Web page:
5. Yes, I read it and broadly understood it. I was highlighting an inconsistency here with the way numbers are being used by windfarm supporters. I get your point about the right way to do this... you are preaching to the converted. Plenty of people are bothered and have been fighting for years. I'd just be interested to know what you think is wrong with the "fight for this place". You know there is a bit more than shetlink and SN to this fight.
  6. I'm trying to get my head around what efficiency means. VE talk about load factor when Myth Busting about 53% efficiency for Burradale, however in the same breath they talk about a Capacity Factor in the comparison of other types of generation. They are two quite different calculations as I understand it. So, if Burradale is 53% efficient when meeting demand, what is the percentage in terms of Capacity... just wanting to compare like with like because surely it is efficiency in terms of installed capacity that really matters (...when trying to predict the potential profits of a windfarm).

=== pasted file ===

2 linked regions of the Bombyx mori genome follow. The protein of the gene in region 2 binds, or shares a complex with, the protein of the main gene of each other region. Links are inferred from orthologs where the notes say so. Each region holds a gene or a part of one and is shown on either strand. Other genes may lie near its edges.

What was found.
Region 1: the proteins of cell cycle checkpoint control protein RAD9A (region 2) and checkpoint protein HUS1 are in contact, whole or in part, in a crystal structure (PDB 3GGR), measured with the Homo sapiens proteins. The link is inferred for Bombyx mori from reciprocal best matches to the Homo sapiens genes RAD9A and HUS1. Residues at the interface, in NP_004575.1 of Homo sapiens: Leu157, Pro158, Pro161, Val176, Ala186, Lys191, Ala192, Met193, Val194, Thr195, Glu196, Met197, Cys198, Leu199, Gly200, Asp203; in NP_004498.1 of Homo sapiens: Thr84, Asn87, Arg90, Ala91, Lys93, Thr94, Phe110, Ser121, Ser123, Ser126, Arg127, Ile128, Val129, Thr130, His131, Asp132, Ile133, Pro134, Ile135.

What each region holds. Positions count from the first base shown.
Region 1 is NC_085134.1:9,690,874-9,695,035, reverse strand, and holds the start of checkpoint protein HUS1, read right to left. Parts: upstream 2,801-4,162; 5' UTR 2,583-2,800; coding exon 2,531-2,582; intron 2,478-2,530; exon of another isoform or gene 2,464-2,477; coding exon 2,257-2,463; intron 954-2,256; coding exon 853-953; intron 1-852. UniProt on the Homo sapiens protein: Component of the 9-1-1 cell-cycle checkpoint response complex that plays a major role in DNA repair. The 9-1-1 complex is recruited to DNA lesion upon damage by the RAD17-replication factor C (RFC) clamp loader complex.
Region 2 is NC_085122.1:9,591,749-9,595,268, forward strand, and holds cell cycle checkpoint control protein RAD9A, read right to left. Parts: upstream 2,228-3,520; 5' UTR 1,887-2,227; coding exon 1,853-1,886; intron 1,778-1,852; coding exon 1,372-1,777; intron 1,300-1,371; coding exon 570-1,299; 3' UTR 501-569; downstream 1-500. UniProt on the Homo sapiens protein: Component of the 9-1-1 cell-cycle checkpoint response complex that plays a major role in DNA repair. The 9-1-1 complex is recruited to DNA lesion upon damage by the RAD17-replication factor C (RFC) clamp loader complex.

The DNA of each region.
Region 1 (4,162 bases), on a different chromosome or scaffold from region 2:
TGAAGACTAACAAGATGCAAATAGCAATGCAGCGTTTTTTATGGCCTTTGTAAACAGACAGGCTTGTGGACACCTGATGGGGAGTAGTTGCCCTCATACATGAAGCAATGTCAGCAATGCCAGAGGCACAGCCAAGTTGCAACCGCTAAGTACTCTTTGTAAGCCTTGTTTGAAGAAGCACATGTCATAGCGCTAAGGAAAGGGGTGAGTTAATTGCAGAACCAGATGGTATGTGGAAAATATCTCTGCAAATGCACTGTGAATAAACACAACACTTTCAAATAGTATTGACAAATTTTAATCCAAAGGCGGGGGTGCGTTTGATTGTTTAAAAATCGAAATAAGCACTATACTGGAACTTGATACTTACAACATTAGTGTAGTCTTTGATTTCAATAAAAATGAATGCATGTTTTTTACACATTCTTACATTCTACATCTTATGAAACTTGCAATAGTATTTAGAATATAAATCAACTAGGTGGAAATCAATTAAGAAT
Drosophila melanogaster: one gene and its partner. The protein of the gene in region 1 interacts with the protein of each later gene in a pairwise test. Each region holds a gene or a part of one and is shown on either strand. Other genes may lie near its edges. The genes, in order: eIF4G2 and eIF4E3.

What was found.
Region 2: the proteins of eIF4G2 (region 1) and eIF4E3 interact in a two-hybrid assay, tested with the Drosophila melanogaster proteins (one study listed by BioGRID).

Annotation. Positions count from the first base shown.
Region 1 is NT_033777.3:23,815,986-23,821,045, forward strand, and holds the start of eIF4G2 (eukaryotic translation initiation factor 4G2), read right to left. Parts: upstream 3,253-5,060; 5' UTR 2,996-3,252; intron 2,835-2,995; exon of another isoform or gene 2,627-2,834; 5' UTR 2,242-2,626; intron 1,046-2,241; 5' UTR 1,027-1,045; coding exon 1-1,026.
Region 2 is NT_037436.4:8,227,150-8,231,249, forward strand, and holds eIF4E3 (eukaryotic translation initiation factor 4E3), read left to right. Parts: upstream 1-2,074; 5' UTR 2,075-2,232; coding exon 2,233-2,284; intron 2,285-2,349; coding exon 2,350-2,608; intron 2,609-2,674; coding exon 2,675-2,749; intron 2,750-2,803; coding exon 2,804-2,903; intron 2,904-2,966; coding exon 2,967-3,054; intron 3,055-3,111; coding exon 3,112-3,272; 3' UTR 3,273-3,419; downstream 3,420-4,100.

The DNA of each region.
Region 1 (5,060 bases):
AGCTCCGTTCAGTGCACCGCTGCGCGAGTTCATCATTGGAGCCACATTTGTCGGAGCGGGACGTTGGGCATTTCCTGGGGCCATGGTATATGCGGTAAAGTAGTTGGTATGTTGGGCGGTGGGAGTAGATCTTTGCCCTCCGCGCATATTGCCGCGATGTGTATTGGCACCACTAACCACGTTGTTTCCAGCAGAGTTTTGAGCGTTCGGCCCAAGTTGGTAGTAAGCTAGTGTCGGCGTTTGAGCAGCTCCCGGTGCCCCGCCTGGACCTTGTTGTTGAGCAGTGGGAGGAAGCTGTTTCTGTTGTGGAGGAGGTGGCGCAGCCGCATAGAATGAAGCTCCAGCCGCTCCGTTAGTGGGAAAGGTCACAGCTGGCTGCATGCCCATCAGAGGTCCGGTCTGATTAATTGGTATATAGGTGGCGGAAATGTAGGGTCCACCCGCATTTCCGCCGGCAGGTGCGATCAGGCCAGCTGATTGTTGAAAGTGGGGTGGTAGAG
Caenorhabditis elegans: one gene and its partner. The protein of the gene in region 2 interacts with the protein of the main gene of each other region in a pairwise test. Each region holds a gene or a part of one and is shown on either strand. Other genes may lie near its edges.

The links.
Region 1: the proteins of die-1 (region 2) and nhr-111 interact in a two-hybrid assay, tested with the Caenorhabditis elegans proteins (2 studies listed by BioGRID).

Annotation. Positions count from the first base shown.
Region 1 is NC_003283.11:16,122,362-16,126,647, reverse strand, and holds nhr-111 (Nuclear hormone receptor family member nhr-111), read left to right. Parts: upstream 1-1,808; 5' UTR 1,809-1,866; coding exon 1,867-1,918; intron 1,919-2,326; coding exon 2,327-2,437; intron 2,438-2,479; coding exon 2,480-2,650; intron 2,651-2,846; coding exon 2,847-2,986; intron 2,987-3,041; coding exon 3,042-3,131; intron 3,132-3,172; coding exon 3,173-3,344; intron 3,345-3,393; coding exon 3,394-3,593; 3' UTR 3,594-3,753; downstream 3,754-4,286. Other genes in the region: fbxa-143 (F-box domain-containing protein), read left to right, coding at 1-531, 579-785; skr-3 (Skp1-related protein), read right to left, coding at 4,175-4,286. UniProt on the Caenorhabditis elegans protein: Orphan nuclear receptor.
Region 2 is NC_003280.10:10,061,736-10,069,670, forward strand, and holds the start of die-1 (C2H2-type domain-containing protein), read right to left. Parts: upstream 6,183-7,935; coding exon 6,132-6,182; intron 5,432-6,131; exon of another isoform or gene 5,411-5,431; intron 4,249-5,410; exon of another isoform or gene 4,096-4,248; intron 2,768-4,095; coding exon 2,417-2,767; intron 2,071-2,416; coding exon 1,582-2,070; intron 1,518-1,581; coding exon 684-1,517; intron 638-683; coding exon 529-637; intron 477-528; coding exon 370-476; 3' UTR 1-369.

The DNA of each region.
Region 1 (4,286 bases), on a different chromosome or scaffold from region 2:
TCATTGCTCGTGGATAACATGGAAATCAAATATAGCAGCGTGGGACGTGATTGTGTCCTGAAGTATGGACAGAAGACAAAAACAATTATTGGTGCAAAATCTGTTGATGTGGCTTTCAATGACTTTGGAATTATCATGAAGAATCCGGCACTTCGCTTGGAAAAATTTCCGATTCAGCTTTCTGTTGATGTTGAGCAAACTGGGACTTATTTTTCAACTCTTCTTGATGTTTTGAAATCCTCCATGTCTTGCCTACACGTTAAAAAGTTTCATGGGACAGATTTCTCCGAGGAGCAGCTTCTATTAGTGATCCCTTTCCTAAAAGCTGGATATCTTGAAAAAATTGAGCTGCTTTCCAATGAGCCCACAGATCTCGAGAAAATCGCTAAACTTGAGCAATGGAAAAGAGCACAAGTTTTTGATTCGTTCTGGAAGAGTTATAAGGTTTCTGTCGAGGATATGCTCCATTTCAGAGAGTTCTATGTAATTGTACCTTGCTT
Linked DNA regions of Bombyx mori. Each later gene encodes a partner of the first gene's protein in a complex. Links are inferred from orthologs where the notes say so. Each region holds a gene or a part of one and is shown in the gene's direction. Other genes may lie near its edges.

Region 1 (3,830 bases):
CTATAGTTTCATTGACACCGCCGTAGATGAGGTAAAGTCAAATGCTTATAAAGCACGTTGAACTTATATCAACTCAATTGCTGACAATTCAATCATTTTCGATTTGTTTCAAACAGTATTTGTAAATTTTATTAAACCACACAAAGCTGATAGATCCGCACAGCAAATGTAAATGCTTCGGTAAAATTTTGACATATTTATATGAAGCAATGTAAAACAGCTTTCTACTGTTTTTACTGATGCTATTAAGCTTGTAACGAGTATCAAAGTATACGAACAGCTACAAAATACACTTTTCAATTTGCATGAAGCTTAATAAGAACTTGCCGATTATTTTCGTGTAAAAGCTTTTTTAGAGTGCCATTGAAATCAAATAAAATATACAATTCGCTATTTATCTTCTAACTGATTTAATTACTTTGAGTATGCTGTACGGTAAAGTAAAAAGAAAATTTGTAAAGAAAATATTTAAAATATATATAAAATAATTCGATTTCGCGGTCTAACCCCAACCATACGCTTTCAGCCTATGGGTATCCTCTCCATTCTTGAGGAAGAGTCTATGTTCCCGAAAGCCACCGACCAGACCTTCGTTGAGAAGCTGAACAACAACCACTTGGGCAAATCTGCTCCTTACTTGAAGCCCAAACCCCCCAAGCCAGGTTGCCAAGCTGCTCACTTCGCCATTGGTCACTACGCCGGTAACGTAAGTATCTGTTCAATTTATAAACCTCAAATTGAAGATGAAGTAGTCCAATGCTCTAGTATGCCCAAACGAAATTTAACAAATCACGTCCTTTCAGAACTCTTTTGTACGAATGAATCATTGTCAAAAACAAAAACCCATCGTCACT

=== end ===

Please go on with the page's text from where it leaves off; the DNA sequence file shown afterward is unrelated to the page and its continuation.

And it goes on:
7. Yes, with an agreed confidential settlement which implies it was adequate for them to live there despite the 'problem!'. Also the local authority in the other case, Braunton, agreed a reduction in the council tax banding which goes against the findings of the royal institute of chartered surveyors, suggesting that they agree that property values have come down due to turbines.
  8. Yes, maybe their home was not selling. It's not just about health but the right of people to live a normal life. You don't have to look too far to find cases of property devaluation. http://www.telegraph.co.uk/earth/energy/windpower/9418617/Wind-farms-do-bring-down-property-values.html
  9. You don't have to look too hard to find a case of home abandonment by a UK couple because of disturbance from a wind farm (http://bbc.co.uk/news/uk-england-lincolnshire-14019591).